How do the Tories win over low-income workers for good? That’s the question occupying the mind of anyone seriously thinking about the 2020 election, rather than assuming that Jeremy Corbyn will win it for them. Today Boris Johnson turned his hand to answering that question in an eloquent and detailed speech which set out his stall on social mobility. Of course, every speech at the moment is viewed as part of the leadership contest, and given Boris hasn’t had a particularly stellar first term in the Commons, this speech did appear to be partly a reminder that he hasn’t gone away at all. In fact, it was a fine speech which reminded us that Boris is far more than just a funny man.
There were passages where the Mayor demonstrated his ability for communicating Conservatism in a an appealing and accessible way, arguing boldly in favour of people getting rich in a way that many Tories look oddly uncomfortable doing. He said that ‘I will even defend the pointless ostentation of these people’ and added that ‘the wheels of the economy are turned all the faster by a greedy and a competitive desire to consume’. But he added that ‘I believe the One Nation Tories need to go further and we need to go beyond trickle down… and ensure that there is real cohesion, a real sense of shared interest’. The Tories, he said, must be the ‘door-bursters’, ‘to bash down those barriers and we should be giving the poorest a chance to compete on an equal footing with the affluent bourgeoisie’.
The Mayor said people would tolerate a wealth gap so long as the wealthy paid their taxes, people who work hard on low incomes are paid decently by firms that can afford to, and that there must be a ‘possibility of change’, that someone can move from a disadvantaged background to being rich. He said the three ways the Tories could burst down those doors were through housing, transport and education.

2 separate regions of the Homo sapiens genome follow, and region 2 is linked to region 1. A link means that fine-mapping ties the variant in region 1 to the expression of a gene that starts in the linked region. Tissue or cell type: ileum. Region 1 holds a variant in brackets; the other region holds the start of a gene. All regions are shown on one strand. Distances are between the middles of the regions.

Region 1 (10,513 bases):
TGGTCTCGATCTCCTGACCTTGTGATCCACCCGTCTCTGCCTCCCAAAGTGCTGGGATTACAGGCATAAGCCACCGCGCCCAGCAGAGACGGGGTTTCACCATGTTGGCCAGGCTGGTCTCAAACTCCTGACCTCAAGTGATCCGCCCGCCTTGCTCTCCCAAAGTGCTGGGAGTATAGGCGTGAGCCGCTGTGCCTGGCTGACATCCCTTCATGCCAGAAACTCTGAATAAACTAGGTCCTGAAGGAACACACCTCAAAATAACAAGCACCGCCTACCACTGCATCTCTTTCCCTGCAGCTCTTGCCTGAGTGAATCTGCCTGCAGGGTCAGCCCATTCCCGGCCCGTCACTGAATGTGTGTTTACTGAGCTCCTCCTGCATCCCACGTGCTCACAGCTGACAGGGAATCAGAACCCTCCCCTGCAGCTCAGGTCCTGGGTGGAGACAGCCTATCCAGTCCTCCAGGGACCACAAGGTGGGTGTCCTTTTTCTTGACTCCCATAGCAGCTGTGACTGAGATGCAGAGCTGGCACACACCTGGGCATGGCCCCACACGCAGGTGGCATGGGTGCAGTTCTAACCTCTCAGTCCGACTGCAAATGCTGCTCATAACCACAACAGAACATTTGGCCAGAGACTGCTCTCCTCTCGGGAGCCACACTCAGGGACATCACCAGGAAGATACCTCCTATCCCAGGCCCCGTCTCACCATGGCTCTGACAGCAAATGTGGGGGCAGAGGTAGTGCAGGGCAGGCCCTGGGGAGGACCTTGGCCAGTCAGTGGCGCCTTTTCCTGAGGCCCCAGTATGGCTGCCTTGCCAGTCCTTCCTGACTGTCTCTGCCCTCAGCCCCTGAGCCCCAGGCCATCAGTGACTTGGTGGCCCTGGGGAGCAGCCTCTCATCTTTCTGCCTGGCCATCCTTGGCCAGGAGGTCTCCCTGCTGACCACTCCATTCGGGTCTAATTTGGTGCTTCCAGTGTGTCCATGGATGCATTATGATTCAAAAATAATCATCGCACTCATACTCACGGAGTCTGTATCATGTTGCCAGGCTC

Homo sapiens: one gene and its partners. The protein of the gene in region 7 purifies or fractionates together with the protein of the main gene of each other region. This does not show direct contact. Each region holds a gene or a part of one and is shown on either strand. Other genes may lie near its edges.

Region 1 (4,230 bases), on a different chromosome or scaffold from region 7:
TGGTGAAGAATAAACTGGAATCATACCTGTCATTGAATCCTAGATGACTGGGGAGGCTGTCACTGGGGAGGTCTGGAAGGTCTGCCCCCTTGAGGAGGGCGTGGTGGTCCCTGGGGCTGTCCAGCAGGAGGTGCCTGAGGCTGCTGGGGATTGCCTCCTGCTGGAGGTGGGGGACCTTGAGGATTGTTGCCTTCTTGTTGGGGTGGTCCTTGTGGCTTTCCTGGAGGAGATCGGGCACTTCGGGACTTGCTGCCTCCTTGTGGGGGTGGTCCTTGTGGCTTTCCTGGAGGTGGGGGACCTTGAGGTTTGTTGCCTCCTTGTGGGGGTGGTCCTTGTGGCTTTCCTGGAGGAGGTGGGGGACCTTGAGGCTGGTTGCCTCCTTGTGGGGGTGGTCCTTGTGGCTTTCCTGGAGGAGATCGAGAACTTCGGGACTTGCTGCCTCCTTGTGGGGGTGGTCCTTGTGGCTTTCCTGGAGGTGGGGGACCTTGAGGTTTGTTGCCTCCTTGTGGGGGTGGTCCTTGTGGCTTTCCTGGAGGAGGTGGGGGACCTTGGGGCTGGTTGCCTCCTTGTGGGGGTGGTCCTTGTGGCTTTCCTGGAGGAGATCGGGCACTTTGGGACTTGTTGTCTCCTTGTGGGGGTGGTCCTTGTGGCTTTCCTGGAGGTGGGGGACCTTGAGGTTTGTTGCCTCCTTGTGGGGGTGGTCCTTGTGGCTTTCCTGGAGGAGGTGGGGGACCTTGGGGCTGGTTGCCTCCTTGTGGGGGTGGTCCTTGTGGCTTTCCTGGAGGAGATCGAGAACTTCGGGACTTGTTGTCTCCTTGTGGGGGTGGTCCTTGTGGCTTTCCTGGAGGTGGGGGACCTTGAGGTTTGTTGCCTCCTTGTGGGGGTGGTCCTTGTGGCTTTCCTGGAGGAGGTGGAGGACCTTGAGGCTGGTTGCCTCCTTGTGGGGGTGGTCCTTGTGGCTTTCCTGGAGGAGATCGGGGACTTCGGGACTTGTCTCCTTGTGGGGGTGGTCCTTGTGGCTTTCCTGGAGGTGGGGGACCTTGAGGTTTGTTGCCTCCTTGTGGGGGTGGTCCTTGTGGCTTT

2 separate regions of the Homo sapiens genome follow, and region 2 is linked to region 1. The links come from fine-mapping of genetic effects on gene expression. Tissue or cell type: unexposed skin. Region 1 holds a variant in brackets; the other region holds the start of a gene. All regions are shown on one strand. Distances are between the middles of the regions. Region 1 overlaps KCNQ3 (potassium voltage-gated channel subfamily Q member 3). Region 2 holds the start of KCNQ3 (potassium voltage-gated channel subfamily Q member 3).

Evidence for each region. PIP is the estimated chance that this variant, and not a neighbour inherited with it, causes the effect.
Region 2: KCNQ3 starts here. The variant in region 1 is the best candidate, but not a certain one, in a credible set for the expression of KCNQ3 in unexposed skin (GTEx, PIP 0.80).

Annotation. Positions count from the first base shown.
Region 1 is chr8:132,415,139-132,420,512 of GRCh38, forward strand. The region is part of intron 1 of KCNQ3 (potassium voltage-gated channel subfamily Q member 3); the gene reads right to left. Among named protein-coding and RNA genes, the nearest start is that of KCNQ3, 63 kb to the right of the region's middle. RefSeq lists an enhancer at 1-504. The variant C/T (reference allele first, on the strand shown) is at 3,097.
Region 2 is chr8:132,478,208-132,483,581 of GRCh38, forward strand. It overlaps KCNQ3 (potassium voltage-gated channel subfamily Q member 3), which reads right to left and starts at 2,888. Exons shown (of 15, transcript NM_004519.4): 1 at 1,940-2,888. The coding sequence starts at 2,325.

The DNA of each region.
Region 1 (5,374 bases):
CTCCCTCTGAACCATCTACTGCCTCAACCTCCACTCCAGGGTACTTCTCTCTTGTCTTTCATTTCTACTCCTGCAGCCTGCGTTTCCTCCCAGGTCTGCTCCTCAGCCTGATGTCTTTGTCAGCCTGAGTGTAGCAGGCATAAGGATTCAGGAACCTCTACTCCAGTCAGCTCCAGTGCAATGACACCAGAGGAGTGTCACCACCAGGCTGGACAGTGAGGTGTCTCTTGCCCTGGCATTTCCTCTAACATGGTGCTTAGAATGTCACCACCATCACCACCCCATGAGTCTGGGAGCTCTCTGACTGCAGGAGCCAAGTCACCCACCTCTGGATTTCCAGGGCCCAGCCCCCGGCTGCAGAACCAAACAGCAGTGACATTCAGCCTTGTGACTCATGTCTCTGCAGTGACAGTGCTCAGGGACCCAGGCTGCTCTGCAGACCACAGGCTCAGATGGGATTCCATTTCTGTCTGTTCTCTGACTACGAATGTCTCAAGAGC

But Boris’ prescription for social mobility is not quite traditional Conservative, in that the Mayor did not mention the role of the family at all. This is curious given he was speaking at the Centre for Social Justice, a think tank that has done more than any other to highlight the importance of strong, stable families in moving people out of poverty. Perhaps it is because he fears that his personal life, largely accepted by people as one of those things, will become a bigger issue if he appears to pontificate about the importance of the family. Or perhaps he thinks family instability is either inevitable or simply a private matter that is not a concern for public policy.
Many Conservatives would disagree, though interestingly Boris’s main rival for the leadership, George Osborne, has a similarly social liberal preference for not preaching at people about marriage and stable relationships. David Cameron, on the other hand, is a passionate believer in the benefits of marriage and the family. If the leadership contest does boil down to Boris vs George, those who agree with the current Prime Minister and the CSJ will need to work out how to persuade the Conservative party to value the family if it is to avoid becoming as allergic to the term as Labour has in the past few years.